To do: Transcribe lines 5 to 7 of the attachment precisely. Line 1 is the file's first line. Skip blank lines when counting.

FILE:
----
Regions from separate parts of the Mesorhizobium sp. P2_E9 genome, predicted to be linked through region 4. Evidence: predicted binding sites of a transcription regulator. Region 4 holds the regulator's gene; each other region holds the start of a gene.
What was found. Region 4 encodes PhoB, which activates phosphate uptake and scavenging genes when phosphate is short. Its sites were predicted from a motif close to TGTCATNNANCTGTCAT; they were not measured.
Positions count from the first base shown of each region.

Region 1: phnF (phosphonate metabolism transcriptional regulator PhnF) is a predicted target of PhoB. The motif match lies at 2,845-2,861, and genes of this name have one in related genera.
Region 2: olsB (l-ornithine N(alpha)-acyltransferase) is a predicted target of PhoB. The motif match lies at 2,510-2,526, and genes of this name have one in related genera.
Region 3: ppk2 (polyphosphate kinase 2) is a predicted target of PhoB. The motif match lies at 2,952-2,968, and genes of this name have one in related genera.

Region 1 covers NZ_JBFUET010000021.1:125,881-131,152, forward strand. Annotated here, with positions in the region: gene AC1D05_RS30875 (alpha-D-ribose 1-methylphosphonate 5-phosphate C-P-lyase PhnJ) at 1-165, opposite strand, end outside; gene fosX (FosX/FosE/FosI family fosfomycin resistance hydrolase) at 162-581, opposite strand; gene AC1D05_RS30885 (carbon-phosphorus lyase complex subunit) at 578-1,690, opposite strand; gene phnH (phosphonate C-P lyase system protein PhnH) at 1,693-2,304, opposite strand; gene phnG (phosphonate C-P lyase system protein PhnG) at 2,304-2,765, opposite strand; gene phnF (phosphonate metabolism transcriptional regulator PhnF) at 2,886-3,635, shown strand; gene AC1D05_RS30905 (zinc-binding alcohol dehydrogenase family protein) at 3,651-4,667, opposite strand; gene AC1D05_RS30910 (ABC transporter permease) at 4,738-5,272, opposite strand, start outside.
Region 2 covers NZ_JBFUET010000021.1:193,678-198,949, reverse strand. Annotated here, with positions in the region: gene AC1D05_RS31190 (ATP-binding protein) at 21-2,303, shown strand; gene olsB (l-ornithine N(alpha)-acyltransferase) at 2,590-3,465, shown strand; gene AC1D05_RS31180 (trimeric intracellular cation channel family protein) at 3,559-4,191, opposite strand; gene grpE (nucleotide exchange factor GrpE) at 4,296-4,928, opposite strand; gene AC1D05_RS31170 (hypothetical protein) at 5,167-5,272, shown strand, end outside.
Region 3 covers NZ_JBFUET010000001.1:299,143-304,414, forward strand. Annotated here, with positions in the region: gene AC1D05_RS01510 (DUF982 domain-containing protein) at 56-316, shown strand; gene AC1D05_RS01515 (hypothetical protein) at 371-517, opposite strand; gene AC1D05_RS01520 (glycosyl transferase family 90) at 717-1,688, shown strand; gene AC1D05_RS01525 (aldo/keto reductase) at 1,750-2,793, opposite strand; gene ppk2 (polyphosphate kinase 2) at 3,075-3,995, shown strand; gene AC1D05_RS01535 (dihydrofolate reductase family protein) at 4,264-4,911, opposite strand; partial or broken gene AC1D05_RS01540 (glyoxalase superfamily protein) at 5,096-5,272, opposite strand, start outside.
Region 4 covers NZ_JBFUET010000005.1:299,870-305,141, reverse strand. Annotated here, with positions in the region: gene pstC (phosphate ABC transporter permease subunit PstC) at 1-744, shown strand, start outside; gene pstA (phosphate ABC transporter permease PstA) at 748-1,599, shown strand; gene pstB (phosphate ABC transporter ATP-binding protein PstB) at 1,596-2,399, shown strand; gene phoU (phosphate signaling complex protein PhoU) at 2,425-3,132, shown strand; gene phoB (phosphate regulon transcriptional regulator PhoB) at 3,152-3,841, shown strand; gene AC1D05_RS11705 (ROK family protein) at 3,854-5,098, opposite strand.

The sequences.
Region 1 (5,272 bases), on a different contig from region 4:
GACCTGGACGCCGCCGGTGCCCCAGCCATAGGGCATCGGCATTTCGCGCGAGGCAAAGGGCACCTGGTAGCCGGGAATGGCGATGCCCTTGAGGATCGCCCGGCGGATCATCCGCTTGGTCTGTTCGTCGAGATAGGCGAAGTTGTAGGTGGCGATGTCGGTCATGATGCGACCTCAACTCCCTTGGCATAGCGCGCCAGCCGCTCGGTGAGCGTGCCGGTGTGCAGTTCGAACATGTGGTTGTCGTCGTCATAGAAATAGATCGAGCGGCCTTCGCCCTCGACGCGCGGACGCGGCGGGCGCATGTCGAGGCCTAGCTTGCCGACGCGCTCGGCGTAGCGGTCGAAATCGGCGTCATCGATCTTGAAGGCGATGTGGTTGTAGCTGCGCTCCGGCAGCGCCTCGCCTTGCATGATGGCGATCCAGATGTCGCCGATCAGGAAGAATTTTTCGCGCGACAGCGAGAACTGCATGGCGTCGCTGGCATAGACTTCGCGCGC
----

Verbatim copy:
Region 2: olsB (l-ornithine N(alpha)-acyltransferase) is a predicted target of PhoB. The motif match lies at 2,510-2,526, and genes of this name have one in related genera.
Region 3: ppk2 (polyphosphate kinase 2) is a predicted target of PhoB. The motif match lies at 2,952-2,968, and genes of this name have one in related genera.

Region 1 covers NZ_JBFUET010000021.1:125,881-131,152, forward strand. Annotated here, with positions in the region: gene AC1D05_RS30875 (alpha-D-ribose 1-methylphosphonate 5-phosphate C-P-lyase PhnJ) at 1-165, opposite strand, end outside; gene fosX (FosX/FosE/FosI family fosfomycin resistance hydrolase) at 162-581, opposite strand; gene AC1D05_RS30885 (carbon-phosphorus lyase complex subunit) at 578-1,690, opposite strand; gene phnH (phosphonate C-P lyase system protein PhnH) at 1,693-2,304, opposite strand; gene phnG (phosphonate C-P lyase system protein PhnG) at 2,304-2,765, opposite strand; gene phnF (phosphonate metabolism transcriptional regulator PhnF) at 2,886-3,635, shown strand; gene AC1D05_RS30905 (zinc-binding alcohol dehydrogenase family protein) at 3,651-4,667, opposite strand; gene AC1D05_RS30910 (ABC transporter permease) at 4,738-5,272, opposite strand, start outside.